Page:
The political committee for former Montana senator Max Baucus, a Democrat, wrote a large check to the Democratic Senatorial Campaign Committee just days before being confirmed as the new U.S. ambassador to China. According to the DSCC's public filings, Friends of Max Baucus made a donation of $475,000 to the organization on January 31. Read a copy of the filing here, where Baucus's donation is listed on page 6.
Three days before the donation, Baucus appeared before the Senate Foreign Relations committee for his hearing, where he said he was "not an expert on China" and appeared unfamiliar with aspects of the Obama administration's policy on China.
On February 6, the Senate voted unanimously to confirm Baucus as ambassador.
Baucus had announced last year that he would not seek another term in the Senate in 2014. The leading Democratic contender for the open seat was erstwhile lieutenant governor John Walsh, who was actually appointed to the vacated seat by Montana's Democratic governor and sworn in on February 11. The move was designed to give Democrats a small incumbency advantage before the November election. The Cook Political Report says the race still leans Republican, with first-term congressman Steve Daines the most likely GOP nominee for the seat.
If you are a U.S. senator and have a cool idea about taxes but are worried to speak it aloud for fear some of your constituents will peel your hide off in small strips ... well, there is hope. A couple of your colleagues have come up with a plan.
There is some movement in Washington toward reforming the tax code which may sound like mere legislation but, as Nancy Cook of the National Journal writes, is being treated more like combat by some interested parties.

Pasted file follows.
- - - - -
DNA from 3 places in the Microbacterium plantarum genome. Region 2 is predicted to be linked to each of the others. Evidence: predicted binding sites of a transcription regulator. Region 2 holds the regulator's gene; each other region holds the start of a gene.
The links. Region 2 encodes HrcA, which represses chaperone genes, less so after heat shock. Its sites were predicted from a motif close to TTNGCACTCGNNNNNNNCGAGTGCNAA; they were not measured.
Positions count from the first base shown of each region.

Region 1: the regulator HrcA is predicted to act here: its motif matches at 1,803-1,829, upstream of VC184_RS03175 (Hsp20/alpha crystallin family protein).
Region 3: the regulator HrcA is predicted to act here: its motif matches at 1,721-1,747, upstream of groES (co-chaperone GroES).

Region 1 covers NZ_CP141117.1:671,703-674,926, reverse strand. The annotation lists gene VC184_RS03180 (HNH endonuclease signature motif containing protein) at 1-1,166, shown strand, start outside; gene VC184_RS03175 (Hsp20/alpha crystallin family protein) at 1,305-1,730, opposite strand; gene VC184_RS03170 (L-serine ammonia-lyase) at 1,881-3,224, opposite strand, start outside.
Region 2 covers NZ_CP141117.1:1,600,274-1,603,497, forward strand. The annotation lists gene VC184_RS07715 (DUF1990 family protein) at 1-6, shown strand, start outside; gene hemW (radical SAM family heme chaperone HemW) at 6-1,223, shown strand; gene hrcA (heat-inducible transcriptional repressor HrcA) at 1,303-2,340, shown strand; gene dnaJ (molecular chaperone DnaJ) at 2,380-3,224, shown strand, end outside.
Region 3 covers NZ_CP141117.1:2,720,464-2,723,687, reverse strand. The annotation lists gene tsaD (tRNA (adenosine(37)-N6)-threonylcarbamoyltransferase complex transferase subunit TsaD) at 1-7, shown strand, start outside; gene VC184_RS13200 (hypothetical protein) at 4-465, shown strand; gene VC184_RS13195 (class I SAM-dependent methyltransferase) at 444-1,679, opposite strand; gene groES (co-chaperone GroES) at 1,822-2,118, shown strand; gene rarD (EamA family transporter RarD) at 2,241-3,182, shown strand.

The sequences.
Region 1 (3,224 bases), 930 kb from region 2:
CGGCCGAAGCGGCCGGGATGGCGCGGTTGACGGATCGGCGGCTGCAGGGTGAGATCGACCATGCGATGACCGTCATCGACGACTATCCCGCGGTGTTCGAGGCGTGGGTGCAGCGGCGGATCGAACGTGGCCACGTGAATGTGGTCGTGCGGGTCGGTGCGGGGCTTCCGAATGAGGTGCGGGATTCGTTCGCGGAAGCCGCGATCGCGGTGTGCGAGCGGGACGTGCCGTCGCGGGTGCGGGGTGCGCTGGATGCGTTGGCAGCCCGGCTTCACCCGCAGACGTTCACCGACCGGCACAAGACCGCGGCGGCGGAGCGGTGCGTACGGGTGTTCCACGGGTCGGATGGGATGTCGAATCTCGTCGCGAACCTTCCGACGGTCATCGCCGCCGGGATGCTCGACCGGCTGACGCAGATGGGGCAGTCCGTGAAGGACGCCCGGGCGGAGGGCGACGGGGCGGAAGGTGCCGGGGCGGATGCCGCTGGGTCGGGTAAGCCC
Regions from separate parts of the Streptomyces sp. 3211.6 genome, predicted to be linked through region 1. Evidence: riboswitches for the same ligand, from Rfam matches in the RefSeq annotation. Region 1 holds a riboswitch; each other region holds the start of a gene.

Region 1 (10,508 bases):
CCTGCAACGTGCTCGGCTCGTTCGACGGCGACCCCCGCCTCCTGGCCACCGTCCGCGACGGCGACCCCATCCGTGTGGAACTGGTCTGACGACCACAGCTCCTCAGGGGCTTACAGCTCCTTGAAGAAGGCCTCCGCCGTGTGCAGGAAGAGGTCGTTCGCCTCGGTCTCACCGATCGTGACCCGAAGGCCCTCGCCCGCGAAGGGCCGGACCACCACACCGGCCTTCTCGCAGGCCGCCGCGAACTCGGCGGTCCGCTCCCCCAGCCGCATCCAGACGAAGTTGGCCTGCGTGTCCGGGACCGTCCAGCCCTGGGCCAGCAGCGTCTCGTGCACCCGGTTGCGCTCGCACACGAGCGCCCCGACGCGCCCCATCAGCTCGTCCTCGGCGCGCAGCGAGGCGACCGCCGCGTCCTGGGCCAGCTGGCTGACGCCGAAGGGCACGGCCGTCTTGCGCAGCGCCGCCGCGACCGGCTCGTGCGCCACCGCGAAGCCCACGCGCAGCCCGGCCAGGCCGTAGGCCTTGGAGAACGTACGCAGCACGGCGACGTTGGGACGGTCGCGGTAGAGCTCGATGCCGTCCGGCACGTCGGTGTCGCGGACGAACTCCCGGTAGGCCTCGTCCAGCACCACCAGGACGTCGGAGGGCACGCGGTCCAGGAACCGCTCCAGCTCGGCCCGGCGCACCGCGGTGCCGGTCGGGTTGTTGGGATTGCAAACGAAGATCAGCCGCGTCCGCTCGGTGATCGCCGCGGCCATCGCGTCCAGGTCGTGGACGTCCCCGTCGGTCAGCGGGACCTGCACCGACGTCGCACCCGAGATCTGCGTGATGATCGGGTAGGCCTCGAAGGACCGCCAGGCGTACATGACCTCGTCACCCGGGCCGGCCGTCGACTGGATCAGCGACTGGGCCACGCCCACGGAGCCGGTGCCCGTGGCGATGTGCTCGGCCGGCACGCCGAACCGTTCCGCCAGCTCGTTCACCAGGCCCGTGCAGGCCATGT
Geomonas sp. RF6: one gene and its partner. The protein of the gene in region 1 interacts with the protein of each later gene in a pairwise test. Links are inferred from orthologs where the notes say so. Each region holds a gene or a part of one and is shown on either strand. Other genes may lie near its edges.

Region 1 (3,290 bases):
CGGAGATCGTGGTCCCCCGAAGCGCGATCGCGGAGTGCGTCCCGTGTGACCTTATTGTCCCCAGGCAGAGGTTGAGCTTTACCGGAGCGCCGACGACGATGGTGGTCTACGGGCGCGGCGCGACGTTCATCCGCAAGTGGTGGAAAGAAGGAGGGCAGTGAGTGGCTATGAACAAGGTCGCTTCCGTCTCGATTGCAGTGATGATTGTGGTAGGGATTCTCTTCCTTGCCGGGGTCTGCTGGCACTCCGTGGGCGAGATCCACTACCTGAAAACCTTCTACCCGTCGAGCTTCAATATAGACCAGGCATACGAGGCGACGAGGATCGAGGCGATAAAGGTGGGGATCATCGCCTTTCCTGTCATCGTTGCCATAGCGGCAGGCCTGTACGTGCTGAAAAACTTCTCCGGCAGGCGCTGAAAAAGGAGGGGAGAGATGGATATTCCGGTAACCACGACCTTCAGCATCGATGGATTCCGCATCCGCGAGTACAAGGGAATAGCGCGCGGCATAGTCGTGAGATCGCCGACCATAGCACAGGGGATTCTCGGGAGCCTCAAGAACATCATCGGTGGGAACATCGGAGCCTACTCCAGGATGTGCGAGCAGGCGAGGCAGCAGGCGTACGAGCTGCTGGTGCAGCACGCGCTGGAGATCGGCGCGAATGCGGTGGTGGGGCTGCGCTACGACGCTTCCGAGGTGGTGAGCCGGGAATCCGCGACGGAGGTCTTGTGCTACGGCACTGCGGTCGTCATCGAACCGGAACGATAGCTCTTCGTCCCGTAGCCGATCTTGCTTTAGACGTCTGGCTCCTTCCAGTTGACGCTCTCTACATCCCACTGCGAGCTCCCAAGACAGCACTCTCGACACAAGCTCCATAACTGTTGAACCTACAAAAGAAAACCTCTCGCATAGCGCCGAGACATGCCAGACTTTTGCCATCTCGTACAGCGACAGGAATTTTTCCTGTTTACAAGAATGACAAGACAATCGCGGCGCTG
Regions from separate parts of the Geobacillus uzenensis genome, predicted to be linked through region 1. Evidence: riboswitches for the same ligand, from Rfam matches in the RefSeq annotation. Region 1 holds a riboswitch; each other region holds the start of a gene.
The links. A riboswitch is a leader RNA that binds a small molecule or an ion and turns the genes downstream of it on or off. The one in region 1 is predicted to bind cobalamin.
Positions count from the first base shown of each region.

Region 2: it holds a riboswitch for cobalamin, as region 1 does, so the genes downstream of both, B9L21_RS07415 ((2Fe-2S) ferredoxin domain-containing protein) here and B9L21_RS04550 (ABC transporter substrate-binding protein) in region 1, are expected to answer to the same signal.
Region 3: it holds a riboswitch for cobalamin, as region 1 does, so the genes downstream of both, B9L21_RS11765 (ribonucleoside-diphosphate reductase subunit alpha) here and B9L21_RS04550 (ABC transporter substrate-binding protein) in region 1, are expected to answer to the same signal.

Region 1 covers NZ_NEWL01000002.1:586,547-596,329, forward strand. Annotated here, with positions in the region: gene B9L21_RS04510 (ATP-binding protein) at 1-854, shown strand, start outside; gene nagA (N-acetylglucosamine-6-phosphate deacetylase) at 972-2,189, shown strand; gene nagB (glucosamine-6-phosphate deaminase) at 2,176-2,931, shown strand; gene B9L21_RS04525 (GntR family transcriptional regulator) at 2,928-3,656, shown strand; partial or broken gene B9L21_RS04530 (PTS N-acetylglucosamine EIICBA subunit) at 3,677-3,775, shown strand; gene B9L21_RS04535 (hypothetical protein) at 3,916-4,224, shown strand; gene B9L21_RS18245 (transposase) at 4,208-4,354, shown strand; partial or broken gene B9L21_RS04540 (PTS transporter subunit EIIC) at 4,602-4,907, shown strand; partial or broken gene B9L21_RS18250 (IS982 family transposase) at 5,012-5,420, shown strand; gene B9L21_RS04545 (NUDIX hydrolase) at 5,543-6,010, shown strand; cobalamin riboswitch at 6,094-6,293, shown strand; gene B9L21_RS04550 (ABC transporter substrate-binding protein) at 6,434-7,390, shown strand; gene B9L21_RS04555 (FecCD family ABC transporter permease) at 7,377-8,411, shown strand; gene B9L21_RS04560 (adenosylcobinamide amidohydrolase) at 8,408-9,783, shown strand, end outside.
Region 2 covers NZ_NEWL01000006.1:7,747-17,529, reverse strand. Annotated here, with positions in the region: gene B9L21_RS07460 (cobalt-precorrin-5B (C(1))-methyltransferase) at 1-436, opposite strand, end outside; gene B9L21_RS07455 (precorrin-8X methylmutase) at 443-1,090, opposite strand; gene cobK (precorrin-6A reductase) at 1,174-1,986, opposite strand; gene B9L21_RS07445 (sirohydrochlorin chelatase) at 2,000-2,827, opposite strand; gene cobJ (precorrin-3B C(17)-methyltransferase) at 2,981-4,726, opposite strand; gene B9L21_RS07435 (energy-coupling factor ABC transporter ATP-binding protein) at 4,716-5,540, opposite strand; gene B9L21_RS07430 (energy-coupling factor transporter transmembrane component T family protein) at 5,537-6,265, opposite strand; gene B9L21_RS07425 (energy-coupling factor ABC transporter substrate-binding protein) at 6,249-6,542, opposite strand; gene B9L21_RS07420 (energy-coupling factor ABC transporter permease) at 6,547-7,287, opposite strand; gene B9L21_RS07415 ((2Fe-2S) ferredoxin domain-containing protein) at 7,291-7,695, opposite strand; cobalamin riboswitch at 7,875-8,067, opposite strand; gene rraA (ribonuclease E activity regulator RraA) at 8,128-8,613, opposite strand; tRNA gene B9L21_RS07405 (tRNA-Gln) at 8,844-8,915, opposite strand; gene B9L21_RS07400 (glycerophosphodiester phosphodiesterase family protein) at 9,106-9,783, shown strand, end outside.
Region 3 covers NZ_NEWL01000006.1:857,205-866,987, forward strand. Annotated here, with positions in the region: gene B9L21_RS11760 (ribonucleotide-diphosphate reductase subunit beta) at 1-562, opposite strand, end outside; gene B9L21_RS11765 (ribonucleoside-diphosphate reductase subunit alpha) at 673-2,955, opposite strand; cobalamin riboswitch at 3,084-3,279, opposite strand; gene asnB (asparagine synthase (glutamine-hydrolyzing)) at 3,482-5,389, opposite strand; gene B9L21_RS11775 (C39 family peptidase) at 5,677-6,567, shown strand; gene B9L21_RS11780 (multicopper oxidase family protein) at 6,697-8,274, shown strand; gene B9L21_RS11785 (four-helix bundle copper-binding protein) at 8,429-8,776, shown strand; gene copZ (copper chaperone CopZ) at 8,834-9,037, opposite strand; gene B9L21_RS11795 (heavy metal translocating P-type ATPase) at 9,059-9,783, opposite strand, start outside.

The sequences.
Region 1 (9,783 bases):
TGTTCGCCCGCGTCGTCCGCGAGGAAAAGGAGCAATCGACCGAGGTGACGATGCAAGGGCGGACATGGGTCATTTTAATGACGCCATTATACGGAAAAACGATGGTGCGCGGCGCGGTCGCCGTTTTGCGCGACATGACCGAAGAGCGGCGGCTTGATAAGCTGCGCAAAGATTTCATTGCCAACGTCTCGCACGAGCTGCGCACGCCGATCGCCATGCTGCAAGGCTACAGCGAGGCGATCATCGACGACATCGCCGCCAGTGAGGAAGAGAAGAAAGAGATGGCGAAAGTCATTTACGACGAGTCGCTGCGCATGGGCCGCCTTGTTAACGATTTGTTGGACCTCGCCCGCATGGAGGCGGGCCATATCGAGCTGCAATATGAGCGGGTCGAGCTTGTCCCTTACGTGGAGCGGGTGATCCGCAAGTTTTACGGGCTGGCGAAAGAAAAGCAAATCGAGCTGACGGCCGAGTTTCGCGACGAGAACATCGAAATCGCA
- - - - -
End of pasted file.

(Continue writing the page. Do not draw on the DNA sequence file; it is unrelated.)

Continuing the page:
Seems K Street and Max Baucus were looking forward to a fun year of fixing up the tax code and making it stand up and salute. But now the IRS has gone and muddied the waters. As Erik Wasson and Peter Schroeder write at The Hill:
Former state senator and Republican Corey Stapleton of Montana is jumping into the race to challenge a long-serving Senate Democrat, Max Baucus. One Republican strategist says Stapleton, a former state senator and retired officer in the Navy, has a "good story to tell," calling the small business owner a "young, fresh face."
Every time you think Harry Reid can't be even more crassly political and partisan, you're proven wrong. He's now appointed Patty Murray—chair of the Democratic Senatorial Campaign Committee (DSCC)—to be co-chair of the new deficit supercommittee.
Last week, President Obama opined that health care "easily lends itself to demagoguery and political gamesmanship, and misrepresentation and misunderstanding." No one has done more to demonstrate the truth of this assertion than the president himself. In light of such concerns, the fairest thing might be to let the left describe Obamacare in its own words, free of any potentially false portrayals by those who oppose it -- namely, conservatives, independents, libertarians, and the bulk of the voters in Massachusetts.